Friday, 2nd May 2014
Philharmonic Hall, Liverpool, the UK
I concluded my recent DPRP review of Homo Erraticus by stating optimistically
‘I hope that Homo Erraticus does not falter or fall, weighed down by the expectations of past achievements, unnoticed into the pit of indifference’.
I looked forward expectantly to see how Homo Erraticus might be transferred to a live setting as it was initially created with live performances in mind.
The piece was refined in the studio as an entity to grow and develop further on the stage. Now that it was ready to take the step to a fully fledged live performance,
I was confident that it would not disappoint, and, as Bostock might have said, 'I really did not think that I should sit this one out'.
I had heard an audio of the opening night of the tour in Brighton. Frankly, it was not great - in fact it was quite poor.
I feared that I was going to witness a further decline in the live performance of the aging enigmatic, and talented Ian Anderson.
I even seriously contemplated that maybe after all I should indeed ‘sit this one out’
In interviews Anderson had promised a theatrical live show and interpretation of Homo Erraticus.
In this respect the performance did not disappoint. The show began with a tongue in cheek filmed introduction, featuring members of the band, to set the concept.
This was soon followed by an enjoyably powerful rendition of the opening track of the album.
Any misgivings about the quality of the performance were soon dispelled.
The sound was full and rich, the visual backdrop and presentation superbly complementing the unfolding concept of
the album. Andersons ailing vocals were once more supplemented sensitively by the warm tones of Ryan O’Donnell.
Perhaps most satisfyingly though, the band were energised and seemed to be having a lot of fun!
Homo Erraticus has been Anderson’s most commercially successful release for many years.
In this context, unfettered by the past achievements of Jethro Tull, the ensemble were adeptly able to bring Anderson’s latest music to life.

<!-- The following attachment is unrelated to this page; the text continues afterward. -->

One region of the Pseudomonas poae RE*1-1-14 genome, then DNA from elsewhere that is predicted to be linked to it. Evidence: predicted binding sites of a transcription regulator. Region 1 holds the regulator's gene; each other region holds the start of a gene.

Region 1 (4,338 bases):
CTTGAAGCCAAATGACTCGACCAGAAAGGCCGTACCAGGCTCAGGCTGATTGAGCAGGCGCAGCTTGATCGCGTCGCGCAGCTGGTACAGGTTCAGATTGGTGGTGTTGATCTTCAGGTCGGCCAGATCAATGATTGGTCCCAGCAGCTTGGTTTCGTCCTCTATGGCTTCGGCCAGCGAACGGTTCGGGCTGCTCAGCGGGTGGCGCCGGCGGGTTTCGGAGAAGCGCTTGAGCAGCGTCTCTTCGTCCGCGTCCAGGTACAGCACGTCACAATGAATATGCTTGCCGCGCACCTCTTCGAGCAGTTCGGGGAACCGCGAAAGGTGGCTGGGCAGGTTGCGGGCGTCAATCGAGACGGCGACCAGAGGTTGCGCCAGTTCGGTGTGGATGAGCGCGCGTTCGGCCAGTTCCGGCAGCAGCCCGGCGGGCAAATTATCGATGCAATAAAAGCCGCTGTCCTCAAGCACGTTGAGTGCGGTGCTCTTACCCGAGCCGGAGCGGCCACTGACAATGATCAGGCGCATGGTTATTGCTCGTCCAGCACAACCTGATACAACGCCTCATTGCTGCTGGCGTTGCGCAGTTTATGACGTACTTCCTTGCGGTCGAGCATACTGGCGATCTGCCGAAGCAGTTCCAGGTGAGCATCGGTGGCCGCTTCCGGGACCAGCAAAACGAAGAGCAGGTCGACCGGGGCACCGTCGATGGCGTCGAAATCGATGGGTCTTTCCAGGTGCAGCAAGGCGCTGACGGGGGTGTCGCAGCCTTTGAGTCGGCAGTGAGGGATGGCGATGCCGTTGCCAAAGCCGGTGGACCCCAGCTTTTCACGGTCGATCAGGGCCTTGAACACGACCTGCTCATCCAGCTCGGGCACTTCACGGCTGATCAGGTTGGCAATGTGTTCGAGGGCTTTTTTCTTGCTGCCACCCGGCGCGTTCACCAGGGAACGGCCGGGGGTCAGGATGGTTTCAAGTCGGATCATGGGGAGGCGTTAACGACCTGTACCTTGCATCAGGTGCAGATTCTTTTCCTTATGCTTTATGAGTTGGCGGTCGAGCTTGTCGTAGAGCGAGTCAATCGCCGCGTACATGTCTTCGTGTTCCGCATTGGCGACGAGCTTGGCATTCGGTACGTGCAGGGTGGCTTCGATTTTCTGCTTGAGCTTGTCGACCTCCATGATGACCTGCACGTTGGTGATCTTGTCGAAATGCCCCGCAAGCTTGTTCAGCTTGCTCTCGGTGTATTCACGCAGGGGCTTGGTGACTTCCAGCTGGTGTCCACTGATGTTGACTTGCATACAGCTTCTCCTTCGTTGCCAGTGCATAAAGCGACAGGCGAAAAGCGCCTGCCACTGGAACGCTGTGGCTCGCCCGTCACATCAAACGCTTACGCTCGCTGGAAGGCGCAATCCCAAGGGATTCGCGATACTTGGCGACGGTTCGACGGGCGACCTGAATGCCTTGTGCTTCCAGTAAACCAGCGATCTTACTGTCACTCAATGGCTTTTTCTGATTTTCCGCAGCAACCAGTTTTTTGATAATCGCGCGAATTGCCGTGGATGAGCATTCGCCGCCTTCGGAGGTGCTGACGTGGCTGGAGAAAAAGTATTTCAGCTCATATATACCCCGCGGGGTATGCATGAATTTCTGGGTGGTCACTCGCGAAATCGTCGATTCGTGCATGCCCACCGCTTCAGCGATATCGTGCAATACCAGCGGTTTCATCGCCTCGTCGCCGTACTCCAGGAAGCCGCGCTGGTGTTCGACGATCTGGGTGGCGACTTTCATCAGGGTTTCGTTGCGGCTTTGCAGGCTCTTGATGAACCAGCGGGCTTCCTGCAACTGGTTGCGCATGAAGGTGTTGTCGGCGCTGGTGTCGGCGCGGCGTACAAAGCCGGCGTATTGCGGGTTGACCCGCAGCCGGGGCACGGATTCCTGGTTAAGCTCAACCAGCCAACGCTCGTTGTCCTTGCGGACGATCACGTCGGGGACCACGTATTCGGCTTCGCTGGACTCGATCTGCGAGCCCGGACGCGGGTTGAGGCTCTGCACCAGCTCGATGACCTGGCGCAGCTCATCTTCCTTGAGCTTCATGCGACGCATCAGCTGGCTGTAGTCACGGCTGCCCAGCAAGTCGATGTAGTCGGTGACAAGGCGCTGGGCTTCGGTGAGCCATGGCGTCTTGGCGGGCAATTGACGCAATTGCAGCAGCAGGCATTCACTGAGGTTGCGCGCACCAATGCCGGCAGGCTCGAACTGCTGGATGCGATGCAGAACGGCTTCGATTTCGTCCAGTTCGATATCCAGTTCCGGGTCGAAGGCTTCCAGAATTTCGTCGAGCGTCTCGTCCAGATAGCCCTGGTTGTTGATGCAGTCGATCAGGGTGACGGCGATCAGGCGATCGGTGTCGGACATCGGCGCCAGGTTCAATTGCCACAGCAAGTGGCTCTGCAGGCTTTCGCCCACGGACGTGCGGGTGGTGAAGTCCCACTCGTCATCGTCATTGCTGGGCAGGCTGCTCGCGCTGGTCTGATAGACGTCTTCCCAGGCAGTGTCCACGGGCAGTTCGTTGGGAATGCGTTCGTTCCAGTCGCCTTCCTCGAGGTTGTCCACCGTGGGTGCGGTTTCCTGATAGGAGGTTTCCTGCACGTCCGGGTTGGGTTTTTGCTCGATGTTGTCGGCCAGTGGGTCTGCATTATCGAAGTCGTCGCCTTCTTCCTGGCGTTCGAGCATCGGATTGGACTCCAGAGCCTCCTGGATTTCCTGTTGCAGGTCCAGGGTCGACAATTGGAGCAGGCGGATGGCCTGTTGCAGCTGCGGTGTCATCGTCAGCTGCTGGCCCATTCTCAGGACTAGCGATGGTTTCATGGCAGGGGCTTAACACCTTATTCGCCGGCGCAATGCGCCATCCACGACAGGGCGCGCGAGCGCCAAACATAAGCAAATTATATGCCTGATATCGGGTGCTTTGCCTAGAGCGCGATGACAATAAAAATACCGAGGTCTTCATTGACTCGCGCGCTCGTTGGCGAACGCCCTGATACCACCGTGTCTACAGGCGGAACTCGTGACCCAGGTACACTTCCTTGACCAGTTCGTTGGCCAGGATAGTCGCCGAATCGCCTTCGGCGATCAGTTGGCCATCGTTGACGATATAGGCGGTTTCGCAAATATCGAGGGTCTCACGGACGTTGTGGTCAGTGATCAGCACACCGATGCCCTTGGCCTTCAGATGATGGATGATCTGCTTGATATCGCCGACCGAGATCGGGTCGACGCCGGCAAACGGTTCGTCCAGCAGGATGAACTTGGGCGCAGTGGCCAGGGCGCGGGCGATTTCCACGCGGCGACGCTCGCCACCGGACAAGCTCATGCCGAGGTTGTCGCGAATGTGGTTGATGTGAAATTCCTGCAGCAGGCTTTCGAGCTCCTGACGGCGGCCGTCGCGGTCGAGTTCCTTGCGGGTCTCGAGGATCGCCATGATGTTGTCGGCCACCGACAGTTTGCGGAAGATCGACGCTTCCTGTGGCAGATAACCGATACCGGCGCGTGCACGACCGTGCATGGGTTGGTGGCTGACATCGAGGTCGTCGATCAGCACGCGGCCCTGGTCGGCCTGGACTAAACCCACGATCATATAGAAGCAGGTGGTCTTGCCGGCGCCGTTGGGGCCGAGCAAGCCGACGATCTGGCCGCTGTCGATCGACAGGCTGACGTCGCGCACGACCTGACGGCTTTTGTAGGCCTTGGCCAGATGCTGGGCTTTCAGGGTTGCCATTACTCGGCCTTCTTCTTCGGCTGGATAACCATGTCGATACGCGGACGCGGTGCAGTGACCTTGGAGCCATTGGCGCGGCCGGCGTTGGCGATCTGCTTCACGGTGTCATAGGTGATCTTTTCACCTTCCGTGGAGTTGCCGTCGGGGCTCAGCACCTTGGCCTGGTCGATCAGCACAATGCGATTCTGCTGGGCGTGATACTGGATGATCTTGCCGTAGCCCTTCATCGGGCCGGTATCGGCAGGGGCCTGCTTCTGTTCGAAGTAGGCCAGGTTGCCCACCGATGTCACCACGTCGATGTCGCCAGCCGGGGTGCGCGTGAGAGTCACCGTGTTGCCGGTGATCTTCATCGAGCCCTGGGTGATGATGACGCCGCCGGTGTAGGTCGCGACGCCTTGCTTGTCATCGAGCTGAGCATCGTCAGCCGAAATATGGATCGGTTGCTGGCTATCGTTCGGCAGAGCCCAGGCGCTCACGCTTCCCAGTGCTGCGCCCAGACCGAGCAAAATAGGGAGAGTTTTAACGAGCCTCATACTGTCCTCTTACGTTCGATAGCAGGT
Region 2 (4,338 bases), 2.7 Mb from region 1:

The tightness and quality of the player’s performance was outstanding. This ensured that the live interpretation of
Homo Erraticus exploded rather than crawled out of any perceived pit of indifference that onlookers might have had.
Anderson’s obvious conviction in his latest music was apparent in the energy and vitality in which he moved his
66 year old frame around the stage. Equally evident was the rest of the player’s confidence in the nature of the material
and satisfaction in being a part of its initial creation and now, replication in a live show. No doubt, by the end of Cold Dead Reckoning
any doubters had probably been won over. Immersed in the whole theatrical experience, I know I had. Homo Erraticus,
initially conceived as a blind date with the muse, had evolved and was, I felt, much more fulfilling and meaningful in a live setting.
The music had the punch and vibrancy that the disappointing production of the release had lacked.
The audience reacted and responded accordingly, marking the end of the first set with genuine applause, warmth and enthusiasm.
The second half of the concert featuring the best of Jethro Tull was greeted with rapture as David Goodier’s bass
began Living In the Past. Whilst the first half of the show was good, the second half raised the bar further. Played in mostly chronological order,
a veritable juke box of arguably some of Tull’s best tunes from their eclectic back catalogue emerged.
Musically and visually the band was able to capture and interpret the scale and grandeur of Tull’s music.
Within a set of many highlights I particularly enjoyed the interpretations given to Teacher,
With You There To Help Me, Critique Oblique, Too Old To Rock and Roll and My God.
Florian Opahle added many fine individual enhancements to the original guitar parts.
His playing never failed to entertain or impress. The way in which his solo in Aqualung was imaginatively constructed was excellent.
It was refreshingly different, had great variety and depth but was also respectful to Martin Barre’s outstanding original part.
The limitations and occasional rasping element of Anderson’s vocals were disguised adequately throughout the show.
When notes were occasionally failed this did not have a particularly adverse effect on the performance at Liverpool which was the fourth date of the tour.
Whether what is left of his voice is able to withstand the rigours of an extensive tour is another matter though. Regardless,
Ryan O ‘Donnell should be commended for his supporting role. When necessary, as in Songs From The Wood,
John O ‘Hara and David Goodier also provided much needed vocal support
It was refreshing to hear Critique Oblique from A Passion Play and it reminded me of the depth, power and sheer malevolence of that album.
Although Anderson appeared eager to downplay this extract from the album, asserting that he felt maybe he “went a bit too far”.
To me though, this stood out as testament to a particular side and spirit of his genius which I felt was largely ignored by the rest of this set,
particularly due to the absence of Thick As A Brick.
How about a one off anniversary performance or tour of “A Passion Play”, Ian?
Now that is a show I really would not contemplate sitting out.
Enter The Uninvited
Puer Ferox Adventus
The Turnpike Inn
The Pax Britannica
Tripudium Ad Bellum
After These Wars
New Blood, Old Veins
In For A Pound
The Browning of the Green
Per Errationes Ad Astra
Cold Dead Reckoning
With You There to Help Me
Songs From The Wood
Farm On The Freeway
Ian Anderson's official Website
DPRP's Review of "Homo Erraticus"